MINNEAPOLIS - New research shows that a genetic risk score may detect those at higher risk for Alzheimer's disease long before symptoms appear--even possibly in healthy young adults, according to a study published in the July 6, 2016, online issue of Neurology®, the medical journal of the American Academy of Neurology.
"The stage of Alzheimer's before symptoms show up is thought to last over a decade," said Elizabeth C. Mormino, PhD, with Massachusetts General Hospital in Charlestown, Mass. "Given that current clinical trials are testing whether therapies can slow memory and thinking decline among people at risk for the disease, it is critical to understand the influence of risk factors before symptoms are present."
For the study, researchers calculated a polygenic risk score, or a numeric score based on whether or not a person has several high-risk gene variants, in 166 people with dementia and 1,026 without dementia. Participants had an average age of 75. Scientists also looked for specific markers of Alzheimer's disease. The markers included memory and thinking decline, clinical progression of the disease and the volume of the hippocampus (the memory center of the brain).
Researchers also looked at links between the risk score and hippocampus volume in 1,322 healthy, younger participants between the ages of 18 and 35.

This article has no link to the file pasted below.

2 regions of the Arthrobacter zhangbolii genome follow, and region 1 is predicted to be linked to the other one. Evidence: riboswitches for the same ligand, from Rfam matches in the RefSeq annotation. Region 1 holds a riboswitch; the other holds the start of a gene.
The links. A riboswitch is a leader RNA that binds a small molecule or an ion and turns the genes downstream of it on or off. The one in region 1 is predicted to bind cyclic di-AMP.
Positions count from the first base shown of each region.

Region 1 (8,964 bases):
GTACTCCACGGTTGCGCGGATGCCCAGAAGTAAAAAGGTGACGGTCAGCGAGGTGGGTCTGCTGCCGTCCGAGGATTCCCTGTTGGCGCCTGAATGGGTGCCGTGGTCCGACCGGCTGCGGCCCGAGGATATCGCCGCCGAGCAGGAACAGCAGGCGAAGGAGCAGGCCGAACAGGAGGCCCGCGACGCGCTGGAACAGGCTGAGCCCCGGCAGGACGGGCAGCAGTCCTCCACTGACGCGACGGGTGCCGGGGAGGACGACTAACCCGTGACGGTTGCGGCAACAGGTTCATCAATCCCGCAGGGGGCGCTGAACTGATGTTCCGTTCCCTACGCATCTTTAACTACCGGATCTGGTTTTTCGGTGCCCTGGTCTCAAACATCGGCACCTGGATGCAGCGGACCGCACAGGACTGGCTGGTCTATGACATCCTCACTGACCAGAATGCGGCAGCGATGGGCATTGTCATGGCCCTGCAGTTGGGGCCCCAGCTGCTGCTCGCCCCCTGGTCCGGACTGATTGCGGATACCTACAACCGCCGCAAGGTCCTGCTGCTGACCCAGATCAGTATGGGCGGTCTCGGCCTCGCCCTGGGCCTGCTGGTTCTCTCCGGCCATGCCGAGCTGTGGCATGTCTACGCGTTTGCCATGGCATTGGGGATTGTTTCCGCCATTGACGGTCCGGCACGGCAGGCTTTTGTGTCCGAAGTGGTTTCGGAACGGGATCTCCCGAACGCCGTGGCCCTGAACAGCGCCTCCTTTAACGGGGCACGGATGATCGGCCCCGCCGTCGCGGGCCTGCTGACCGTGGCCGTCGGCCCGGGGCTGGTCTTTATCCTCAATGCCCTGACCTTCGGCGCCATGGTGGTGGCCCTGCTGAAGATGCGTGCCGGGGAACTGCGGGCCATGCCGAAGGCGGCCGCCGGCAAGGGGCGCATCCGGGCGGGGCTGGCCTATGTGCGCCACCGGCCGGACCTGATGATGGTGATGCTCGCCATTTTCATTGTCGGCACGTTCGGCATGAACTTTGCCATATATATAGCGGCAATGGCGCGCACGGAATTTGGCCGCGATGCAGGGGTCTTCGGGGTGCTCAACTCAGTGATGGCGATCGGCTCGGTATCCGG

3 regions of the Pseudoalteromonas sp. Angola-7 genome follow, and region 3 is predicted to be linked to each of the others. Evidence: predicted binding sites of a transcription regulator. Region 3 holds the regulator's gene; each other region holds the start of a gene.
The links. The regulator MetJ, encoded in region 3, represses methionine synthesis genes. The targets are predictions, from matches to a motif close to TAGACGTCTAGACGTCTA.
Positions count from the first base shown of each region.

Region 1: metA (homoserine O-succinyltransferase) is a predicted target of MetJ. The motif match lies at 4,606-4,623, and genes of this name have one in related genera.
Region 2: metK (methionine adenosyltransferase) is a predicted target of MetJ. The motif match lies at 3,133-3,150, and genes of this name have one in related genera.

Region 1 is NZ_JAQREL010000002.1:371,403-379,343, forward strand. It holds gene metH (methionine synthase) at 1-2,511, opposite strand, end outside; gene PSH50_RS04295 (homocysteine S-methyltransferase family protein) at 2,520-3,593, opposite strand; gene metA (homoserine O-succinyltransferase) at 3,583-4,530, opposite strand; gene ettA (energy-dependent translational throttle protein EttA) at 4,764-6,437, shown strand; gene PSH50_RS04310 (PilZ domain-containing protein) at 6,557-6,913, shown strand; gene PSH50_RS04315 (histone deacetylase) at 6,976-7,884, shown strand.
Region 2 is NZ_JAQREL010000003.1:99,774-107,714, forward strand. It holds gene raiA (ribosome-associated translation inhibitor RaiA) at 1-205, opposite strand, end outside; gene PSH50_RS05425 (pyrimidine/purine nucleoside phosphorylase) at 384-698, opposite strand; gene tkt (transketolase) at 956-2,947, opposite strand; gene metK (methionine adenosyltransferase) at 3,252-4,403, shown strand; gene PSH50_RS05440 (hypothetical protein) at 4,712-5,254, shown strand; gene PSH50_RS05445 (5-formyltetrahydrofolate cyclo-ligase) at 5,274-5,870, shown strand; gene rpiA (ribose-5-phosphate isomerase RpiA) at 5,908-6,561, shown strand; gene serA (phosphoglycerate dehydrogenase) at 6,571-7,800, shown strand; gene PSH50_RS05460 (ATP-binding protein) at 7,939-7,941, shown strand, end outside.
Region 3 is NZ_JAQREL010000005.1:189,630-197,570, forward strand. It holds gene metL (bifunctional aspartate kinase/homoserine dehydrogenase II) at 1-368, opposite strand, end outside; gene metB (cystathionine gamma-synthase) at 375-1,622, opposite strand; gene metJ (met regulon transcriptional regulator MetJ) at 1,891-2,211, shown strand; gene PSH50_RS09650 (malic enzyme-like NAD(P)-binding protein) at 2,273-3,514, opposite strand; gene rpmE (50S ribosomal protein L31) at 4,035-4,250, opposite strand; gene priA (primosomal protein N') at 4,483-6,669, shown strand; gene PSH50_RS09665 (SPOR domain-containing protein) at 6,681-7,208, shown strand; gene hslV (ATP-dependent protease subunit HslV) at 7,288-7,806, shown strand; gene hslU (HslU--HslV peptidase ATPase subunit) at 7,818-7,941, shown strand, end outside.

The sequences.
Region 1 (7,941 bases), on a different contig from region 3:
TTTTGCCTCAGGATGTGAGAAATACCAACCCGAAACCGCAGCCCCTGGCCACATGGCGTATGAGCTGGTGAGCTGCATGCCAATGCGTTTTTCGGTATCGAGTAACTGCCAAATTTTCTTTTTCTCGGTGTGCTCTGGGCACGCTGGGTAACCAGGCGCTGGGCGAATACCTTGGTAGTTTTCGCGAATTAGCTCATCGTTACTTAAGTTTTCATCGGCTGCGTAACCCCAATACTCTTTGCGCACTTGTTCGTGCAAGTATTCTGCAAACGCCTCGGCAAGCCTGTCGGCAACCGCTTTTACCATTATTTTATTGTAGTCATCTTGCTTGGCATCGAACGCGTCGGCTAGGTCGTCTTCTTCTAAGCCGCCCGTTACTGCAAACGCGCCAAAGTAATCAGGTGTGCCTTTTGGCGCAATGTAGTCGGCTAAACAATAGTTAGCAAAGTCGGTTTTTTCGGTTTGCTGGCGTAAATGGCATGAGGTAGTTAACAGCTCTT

The study found that within older people free of dementia, a higher polygenic risk score was associated with worse memory and smaller hippocampus at the start of the study, accounting for 2.3 percent of the total variance in memory and 2.0 percent of the variance in hippocampus volume.
Over the three years of the study, a higher score was also linked to greater longitudinal memory and executive function decline and clinical progression of the disease. Finally, the risk score was associated with overall disease progression, with 15 of 194 participants that were cognitively normal at the start of the study developing mild cognitive impairment or Alzheimer's disease, and 143 of 332 with mild cognitive impairment at the start of the study developing Alzheimer's disease after three years. Each standard deviation increase in polygenic risk was associated with a 1.6 times increase in risk of clinical progression.
Within the younger group, a higher risk score was tied to smaller hippocampus volume. For the younger group, the risk score accounted for 0.2 percent of the difference in hippocampus volume between those with high and low risk scores.
"Our study was small and larger numbers of participants will need to be studied to confirm our findings," said Mormino. "The goal of this type of research is to help physicians better identify those at high risk of dementia so that future preventative treatments may be used as early as possible."
The study was supported by the National Institutes of Health.
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The American Academy of Neurology, the world's largest association of 30,000 neurologists and neuroscience professionals, is dedicated to promoting the highest quality patient-centered neurologic care. A neurologist is a doctor with specialized training in diagnosing, treating and managing disorders of the brain and nervous system such as Alzheimer's disease, stroke, migraine, multiple sclerosis, brain injury, Parkinson's disease and epilepsy.
For more information about the American Academy of Neurology, visit http://www.